Yesterday, I was talking with my friend Melinda Whitehead about the chronic pain I've been having with my throat for the last year. I'm no stranger to chronic pain. I've managed Fibromyalgia and Hypermobility Spectrum Disorder so I've learned a thing or two over the last twenty years for how to deal with it. This problem with my throat though has got the better of me. No matter what I've tried, researched or been tested for, nothing has helped to a great extent. So yesterday when Melinda suggested I look into Dr. David Hanscom, a former spinal surgeon who quit his practice to help people manage chronic pain from a neuroplastic, holistic point of view, I was intrigued.
After checking out his website www.backincontrol.com, and then watching a handful of videos, I realized that while I was familiar with some of the strategies, there was one scientific concept that I didn't know.
He shared that anxiety is NOT a psychological problem. It's a physiological symptom of stress...NOT a diagnosis in its own right. Whether the stress is real, like someone threatening your life, or perceived like the scary thoughts that you tell yourself, your body reacts the same. It thinks there's a danger and your mind and body go on alert. So your body is in a state of anxiety but the anxiety is not the diagnosis.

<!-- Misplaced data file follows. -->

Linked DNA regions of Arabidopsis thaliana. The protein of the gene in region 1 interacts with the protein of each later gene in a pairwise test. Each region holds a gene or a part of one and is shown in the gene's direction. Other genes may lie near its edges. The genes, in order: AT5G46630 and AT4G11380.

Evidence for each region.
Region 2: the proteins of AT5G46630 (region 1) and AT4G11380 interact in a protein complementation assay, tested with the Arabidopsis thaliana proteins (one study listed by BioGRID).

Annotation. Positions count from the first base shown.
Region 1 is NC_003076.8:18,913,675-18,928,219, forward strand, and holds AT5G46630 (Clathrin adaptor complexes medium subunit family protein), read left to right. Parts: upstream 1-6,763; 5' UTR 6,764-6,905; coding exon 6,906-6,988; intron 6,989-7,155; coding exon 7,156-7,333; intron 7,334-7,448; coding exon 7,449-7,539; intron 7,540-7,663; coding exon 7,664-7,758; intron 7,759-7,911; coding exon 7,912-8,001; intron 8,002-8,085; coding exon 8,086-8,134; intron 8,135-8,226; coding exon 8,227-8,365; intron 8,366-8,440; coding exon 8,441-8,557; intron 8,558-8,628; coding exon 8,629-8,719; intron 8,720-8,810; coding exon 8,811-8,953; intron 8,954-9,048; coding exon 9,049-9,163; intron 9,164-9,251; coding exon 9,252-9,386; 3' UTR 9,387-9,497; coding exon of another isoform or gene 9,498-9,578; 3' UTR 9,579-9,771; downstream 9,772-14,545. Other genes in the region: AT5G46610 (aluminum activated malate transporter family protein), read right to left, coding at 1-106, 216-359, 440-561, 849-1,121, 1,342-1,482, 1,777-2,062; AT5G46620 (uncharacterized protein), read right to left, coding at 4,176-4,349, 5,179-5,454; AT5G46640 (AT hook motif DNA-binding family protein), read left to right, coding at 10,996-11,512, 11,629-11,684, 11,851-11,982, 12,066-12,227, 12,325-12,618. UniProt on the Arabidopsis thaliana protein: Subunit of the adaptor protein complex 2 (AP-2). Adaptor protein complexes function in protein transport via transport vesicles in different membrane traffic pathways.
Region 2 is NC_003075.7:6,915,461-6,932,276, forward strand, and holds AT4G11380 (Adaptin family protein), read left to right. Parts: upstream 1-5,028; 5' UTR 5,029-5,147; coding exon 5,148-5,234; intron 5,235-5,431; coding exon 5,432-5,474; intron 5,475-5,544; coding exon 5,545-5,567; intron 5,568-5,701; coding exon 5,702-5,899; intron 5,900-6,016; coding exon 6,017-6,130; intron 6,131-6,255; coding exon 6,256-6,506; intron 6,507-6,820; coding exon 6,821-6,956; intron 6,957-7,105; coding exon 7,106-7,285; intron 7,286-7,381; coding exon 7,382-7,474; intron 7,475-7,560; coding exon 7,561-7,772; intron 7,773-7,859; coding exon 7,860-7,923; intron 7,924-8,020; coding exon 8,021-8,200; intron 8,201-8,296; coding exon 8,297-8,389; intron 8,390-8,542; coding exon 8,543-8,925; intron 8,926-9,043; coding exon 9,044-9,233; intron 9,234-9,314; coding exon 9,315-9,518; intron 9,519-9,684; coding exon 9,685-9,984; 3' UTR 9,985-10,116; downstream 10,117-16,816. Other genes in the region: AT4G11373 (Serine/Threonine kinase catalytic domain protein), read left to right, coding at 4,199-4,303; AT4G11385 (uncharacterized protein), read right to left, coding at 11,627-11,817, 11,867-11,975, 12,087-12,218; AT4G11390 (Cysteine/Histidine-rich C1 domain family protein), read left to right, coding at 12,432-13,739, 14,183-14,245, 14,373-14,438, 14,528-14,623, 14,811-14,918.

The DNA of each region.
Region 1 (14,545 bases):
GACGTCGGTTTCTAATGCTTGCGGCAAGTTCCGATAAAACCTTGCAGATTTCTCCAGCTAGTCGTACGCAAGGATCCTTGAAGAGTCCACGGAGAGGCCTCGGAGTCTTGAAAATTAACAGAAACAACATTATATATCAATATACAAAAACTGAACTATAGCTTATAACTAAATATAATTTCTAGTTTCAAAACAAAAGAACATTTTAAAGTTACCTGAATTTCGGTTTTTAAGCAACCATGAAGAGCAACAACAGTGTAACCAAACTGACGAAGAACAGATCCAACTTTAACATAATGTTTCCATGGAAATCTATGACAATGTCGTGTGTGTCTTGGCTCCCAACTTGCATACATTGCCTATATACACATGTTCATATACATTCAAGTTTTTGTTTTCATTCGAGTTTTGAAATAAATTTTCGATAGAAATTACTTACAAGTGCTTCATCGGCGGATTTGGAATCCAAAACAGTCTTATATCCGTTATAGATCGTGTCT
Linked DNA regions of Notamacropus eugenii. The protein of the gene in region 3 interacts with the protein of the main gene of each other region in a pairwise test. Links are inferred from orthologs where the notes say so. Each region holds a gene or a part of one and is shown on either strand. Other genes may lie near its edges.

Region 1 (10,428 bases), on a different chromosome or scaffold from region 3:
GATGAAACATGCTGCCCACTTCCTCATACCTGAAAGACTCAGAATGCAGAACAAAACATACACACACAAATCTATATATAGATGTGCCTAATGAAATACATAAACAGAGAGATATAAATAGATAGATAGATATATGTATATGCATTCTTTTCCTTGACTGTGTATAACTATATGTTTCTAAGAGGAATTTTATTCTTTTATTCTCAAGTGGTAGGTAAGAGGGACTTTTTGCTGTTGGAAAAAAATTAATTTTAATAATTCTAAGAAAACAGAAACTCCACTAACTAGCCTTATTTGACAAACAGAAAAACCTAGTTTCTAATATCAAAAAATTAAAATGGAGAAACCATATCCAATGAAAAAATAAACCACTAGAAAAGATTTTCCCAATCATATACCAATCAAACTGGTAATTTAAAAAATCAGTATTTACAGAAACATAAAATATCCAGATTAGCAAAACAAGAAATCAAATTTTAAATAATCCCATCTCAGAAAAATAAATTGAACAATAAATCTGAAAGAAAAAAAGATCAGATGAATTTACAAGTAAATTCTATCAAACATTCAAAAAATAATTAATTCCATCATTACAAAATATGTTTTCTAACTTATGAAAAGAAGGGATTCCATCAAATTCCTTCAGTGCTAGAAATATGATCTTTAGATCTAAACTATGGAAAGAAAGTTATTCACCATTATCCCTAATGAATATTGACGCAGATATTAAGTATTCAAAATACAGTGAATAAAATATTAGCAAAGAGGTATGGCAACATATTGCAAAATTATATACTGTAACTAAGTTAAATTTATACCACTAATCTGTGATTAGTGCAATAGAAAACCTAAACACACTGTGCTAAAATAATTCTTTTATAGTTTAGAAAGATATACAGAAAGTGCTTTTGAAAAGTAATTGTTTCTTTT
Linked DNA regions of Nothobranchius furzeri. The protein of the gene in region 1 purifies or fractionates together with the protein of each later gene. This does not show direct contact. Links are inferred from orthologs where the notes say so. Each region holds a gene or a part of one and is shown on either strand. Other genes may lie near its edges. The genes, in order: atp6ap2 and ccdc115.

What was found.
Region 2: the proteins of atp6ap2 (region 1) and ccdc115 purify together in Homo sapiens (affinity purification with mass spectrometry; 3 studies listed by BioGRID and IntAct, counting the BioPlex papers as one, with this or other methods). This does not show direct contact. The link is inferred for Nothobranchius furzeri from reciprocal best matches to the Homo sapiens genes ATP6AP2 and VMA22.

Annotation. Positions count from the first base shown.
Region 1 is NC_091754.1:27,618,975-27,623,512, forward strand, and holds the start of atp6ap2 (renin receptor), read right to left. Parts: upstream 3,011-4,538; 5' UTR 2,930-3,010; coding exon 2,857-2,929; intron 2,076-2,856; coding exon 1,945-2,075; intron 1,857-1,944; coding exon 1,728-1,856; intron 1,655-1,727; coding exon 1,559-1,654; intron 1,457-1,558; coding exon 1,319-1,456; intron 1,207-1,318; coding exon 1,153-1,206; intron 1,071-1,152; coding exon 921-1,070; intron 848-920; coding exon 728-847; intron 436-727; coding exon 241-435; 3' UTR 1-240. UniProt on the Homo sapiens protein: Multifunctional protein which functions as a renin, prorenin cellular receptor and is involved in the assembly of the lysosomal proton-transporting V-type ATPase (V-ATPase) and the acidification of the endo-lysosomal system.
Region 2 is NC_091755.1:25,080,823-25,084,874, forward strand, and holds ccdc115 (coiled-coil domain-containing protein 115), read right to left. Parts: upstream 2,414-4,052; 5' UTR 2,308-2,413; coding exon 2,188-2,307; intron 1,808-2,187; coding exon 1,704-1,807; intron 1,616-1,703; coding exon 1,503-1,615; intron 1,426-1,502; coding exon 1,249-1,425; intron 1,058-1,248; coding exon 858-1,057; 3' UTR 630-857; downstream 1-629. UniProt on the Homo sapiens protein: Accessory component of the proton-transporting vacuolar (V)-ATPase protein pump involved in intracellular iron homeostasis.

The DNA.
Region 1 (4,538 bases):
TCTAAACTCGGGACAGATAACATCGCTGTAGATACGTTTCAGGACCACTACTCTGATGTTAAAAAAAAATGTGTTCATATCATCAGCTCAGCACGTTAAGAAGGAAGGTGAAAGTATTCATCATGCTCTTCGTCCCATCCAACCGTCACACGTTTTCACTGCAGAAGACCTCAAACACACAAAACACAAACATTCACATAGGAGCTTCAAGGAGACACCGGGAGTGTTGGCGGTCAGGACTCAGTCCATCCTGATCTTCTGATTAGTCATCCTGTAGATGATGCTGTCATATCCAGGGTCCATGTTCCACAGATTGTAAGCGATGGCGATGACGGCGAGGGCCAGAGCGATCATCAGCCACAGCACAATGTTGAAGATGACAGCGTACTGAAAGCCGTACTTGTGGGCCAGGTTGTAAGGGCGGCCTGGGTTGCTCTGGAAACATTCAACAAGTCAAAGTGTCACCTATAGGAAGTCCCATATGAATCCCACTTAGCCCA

I'm still wrapping my head around this concept but it lit off a huge light bulb for me. I've never handled stress well but I didn't really get the connection. I thought anxiety was the problem, that I was an anxious person. I didn't realize that I'm simply a normal person having an intense, chronic physical reaction to stress; that my body is expressing discomfort, pain and anger over constant assault, fear of threat and not feeling safe. In my case, my thoughts are the stressor causing a very physical response, just like a real physical attack.
So, when I stress about the physical sensations in my body, it reinforces more stress and more pain. And the more stress and pain, the more those reactions get hard-wired into my brain. It's a vicious cycle and difficult to break.
The way to eliminate chronic pain then (pain that cannot be fixed structurally or functionally) is to identify and work on being more adaptable to stress. There's obviously a lot more to learn but that is the idea.
My take-away today is this: anxiety is NOT who I am. It is not a diagnosis. It is not psychological, although it can express itself in the mind.
Anxiety a stress symptom, plain and simple yet so complex.
I'm sure I haven't done justice to this so please check out this link to learn more.